I’ve written before about my love of London, or more specifically the love I have for London’s diversity and especially my particular part of east London.
Until fairly recently, I had no idea there was an active Swedish community in London — not until one of the girl‘s friends from her show choir invited us to celebrate Swedish Midsummer at the end of June. Rotherhithe park was filled with Swedes in white dresses and green leaf headdresses picnicking, drinking schnaps (complete with the obligatory drinking song and toast with each glass), and celebrating the midsummer in a traditional sort of way. Even though the event was organised by the Swedish church, it was still very traditionally pagan.
It’s one of the things I love about London at this time of year: all the different Christmas markets popping up in the various parts of London — who knew there was a small part of the city around Marylebone referred to as “Sweden town”? Almost six months later, we were back in the Swedish community this weekend with a Swedish Christmas market.
We found the Swedish church without trouble and were amused that the sign outside specified “English spoken”. Apparently it’s been the centre of the Swedish community in London for several hundred years. The girl had opted to wear her red-and-white knitted Christmas poncho and a matching woolen hat: as we entered the church, the rector admired her knitwear and commented how she looked very Norwegian — our Swedish friend Linda later explained that this kind of chunky knitwear is very common in Norway.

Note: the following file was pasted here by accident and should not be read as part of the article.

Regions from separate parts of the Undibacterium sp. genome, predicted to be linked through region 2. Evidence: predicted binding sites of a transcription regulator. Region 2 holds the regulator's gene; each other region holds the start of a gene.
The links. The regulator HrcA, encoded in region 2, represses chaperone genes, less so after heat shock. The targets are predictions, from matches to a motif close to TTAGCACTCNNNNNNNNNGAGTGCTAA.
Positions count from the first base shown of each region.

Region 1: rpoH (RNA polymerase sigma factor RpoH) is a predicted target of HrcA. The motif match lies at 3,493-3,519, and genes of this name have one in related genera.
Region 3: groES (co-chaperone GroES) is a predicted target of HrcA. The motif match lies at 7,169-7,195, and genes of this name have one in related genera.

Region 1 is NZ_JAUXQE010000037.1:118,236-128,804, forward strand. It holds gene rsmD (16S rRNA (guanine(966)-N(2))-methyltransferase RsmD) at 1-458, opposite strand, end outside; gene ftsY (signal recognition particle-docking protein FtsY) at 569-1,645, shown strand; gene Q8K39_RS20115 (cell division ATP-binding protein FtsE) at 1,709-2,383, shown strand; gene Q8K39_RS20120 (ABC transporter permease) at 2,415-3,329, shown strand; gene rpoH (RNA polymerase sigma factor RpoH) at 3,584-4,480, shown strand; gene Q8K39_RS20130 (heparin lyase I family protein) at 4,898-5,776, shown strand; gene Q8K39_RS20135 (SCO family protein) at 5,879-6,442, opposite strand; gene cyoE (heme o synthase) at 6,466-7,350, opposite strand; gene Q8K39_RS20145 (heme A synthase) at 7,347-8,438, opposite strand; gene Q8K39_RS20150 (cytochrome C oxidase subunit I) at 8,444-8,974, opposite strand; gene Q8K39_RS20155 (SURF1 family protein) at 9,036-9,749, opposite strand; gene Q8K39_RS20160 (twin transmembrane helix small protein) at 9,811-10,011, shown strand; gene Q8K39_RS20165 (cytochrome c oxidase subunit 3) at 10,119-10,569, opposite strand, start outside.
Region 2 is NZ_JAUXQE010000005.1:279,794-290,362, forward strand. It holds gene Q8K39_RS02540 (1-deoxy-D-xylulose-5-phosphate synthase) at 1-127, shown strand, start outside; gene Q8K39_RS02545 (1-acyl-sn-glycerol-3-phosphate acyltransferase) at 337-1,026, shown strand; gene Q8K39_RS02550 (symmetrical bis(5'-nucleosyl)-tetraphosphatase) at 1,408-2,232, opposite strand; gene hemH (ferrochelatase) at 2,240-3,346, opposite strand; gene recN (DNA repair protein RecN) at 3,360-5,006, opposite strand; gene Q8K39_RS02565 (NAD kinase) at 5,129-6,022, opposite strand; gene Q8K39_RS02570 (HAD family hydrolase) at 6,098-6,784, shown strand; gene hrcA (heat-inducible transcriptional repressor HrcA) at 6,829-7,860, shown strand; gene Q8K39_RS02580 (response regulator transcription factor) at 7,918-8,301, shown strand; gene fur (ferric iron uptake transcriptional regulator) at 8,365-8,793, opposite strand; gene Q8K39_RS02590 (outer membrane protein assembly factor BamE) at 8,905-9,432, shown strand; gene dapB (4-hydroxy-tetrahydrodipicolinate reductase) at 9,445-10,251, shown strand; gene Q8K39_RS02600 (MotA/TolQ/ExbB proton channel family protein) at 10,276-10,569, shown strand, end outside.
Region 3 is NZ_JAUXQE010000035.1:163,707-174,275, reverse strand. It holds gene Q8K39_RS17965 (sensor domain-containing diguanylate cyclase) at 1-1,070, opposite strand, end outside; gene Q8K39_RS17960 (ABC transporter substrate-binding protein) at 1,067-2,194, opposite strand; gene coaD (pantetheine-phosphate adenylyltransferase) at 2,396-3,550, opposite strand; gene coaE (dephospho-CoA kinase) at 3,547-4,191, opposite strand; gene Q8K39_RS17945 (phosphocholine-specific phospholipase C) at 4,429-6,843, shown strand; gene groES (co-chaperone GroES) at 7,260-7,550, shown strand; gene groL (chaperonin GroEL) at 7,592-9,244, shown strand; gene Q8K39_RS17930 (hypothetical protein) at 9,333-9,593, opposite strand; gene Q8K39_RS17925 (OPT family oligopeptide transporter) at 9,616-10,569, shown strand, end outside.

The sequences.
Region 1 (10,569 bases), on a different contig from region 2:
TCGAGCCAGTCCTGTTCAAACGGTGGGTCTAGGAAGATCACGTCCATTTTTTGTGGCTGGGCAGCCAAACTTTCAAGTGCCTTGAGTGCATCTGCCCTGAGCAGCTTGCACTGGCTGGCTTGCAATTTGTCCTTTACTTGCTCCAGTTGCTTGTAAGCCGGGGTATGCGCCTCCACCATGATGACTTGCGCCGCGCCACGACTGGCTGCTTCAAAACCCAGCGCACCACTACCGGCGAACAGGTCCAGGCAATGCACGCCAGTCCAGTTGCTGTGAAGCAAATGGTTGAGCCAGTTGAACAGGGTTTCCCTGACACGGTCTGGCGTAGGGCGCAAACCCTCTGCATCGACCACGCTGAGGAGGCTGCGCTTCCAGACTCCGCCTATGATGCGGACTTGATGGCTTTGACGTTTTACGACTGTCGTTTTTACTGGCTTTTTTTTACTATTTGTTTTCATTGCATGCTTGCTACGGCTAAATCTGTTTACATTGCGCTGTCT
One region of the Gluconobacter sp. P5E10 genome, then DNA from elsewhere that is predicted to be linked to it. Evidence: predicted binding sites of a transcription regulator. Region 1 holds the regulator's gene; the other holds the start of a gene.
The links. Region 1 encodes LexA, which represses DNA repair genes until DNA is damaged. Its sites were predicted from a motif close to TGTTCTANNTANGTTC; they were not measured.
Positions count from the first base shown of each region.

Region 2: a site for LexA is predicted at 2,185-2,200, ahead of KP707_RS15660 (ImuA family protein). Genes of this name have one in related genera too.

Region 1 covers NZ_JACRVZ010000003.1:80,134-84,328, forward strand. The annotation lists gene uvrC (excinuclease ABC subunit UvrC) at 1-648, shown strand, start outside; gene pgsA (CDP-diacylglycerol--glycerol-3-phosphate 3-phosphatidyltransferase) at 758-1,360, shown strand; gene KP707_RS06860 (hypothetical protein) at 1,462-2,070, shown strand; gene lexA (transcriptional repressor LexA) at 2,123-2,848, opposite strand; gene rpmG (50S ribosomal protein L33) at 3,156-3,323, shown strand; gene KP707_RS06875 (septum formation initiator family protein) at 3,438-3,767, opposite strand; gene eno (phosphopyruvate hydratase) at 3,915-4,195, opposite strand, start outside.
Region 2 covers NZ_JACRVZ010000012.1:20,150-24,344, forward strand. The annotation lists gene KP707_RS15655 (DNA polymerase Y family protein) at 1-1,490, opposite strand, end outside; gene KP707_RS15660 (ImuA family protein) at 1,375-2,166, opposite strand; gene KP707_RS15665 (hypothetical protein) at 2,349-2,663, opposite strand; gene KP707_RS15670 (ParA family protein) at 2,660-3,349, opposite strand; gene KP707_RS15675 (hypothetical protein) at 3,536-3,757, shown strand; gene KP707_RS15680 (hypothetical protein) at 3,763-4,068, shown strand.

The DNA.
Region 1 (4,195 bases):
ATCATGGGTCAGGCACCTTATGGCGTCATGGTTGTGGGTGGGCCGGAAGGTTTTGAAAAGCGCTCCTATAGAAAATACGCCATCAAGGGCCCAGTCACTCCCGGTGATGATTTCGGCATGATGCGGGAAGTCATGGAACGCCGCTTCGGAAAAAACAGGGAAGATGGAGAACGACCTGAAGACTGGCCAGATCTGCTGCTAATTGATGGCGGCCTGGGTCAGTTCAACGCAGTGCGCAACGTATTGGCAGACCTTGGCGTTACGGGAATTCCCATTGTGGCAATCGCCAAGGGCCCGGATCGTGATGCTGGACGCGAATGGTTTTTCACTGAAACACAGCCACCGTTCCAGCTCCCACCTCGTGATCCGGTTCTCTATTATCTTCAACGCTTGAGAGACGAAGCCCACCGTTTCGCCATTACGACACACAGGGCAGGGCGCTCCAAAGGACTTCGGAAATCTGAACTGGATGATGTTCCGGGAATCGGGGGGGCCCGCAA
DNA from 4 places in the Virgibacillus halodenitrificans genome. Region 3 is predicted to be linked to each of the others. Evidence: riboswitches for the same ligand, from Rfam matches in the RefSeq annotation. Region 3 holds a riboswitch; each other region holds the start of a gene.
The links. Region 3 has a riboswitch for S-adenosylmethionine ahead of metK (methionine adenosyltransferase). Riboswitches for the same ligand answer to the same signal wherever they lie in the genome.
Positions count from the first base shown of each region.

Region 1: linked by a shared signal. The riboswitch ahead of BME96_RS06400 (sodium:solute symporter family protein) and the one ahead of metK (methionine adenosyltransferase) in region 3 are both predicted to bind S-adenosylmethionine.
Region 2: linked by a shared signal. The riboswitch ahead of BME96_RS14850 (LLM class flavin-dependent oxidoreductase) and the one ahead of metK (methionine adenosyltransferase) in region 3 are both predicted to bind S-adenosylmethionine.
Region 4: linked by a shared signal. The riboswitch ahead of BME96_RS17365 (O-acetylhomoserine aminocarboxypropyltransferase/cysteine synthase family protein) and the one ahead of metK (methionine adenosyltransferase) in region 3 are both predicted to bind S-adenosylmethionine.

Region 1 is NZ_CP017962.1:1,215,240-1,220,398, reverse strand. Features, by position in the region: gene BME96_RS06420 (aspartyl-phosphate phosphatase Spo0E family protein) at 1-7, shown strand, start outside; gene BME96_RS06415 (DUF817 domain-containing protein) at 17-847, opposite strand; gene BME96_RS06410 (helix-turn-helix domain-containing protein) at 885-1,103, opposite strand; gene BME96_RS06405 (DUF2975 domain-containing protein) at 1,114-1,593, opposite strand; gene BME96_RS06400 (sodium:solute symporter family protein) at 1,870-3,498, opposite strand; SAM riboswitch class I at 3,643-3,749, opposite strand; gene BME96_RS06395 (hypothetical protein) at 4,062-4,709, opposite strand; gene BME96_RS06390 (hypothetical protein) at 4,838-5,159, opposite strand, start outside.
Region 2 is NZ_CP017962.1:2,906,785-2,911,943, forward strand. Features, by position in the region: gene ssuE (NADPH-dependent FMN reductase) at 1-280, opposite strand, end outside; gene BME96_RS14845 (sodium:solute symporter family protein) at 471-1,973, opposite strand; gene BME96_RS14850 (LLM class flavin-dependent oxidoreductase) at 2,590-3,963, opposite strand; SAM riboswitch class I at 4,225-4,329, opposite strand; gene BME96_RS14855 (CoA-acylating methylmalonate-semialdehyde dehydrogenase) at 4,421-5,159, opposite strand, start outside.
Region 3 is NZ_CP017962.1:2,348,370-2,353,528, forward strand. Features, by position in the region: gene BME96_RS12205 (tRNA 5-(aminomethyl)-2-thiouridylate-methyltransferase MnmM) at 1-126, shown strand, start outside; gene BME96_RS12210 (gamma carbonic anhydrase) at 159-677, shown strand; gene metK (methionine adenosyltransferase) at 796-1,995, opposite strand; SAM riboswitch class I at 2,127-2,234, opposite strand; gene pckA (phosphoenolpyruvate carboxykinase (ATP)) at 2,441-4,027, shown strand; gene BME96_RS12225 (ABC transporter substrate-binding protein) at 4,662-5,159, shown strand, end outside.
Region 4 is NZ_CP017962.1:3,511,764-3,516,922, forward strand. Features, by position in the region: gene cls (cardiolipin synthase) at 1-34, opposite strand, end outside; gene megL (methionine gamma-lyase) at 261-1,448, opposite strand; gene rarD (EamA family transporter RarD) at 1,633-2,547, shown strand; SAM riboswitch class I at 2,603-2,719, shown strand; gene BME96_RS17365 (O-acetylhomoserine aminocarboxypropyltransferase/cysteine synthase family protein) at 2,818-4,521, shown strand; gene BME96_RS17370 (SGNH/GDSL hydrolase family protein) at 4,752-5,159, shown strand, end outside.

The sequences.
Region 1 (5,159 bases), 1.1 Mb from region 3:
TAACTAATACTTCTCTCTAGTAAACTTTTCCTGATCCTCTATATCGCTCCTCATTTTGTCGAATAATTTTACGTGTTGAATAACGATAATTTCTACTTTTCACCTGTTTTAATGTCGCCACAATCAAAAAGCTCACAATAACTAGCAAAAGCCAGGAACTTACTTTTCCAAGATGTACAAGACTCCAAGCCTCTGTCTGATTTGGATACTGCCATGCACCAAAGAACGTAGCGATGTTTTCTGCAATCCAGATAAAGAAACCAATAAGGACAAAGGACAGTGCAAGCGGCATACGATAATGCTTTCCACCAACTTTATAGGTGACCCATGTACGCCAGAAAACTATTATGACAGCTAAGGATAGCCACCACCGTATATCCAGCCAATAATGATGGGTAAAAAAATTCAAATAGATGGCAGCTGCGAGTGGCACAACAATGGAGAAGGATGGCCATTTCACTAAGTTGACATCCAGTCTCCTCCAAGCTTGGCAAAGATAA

Off-topic, I didn’t see a whole lot of people when I was in Norway (other than the adventurers I was with) but one place where we were staying was a popular spot for snowmobilers to stop and eat before moving on. These people all wore the kind of ugly Christmas jumpers that are becoming very fashionable in the UK in recent years.
Inside the Swedish church, the market was largely being held in the basement — each stall had a handmade wooden sign, indicating in Swedish what they were offering, and the place was packed. Better yet, you’d occasionally hear snatches of conversation like “It actually gets busier than this” and “I had no idea it would be this crowded, is it always like this?”. While at some stalls you practically had to push your way to the front or push your way through the crowd, it was a good kind of crowded — with a positive atmosphere, rather than one of impatience or stress (unlike a busy shop around Christmastime).
The market wasn’t very big, and after I saw it as a prize on the tombola I probably spent almost as much time searching for a particular wooden decoration (a wooden heart with a picture of a black cat inside it) for sale than I had walking around and exploring the market originally. Nobody seemed to be able to tell me for sure where I could buy this ornament from — the stall especially for Christmas ornaments (like the traditional Gävle goat) almost laughed at the idea they had anything with cats and pointed me to a different part to try, who in turn pointed me back to where I started. Just the same, I came away with a Swedish “jultomte”, a Father Christmas made of felt for our tree — a man consisting of just a hat, nose and white beard. Some had grey beards instead of white; this is something I should look up.
I don’t know where my work will take me next on my travels, though I am tempted to try and contrive a visit to somewhere with a good Christmas market — but even if I don’t make it out of England again before the end of 2012, I know there will be more interesting Christmas markets to be found in London.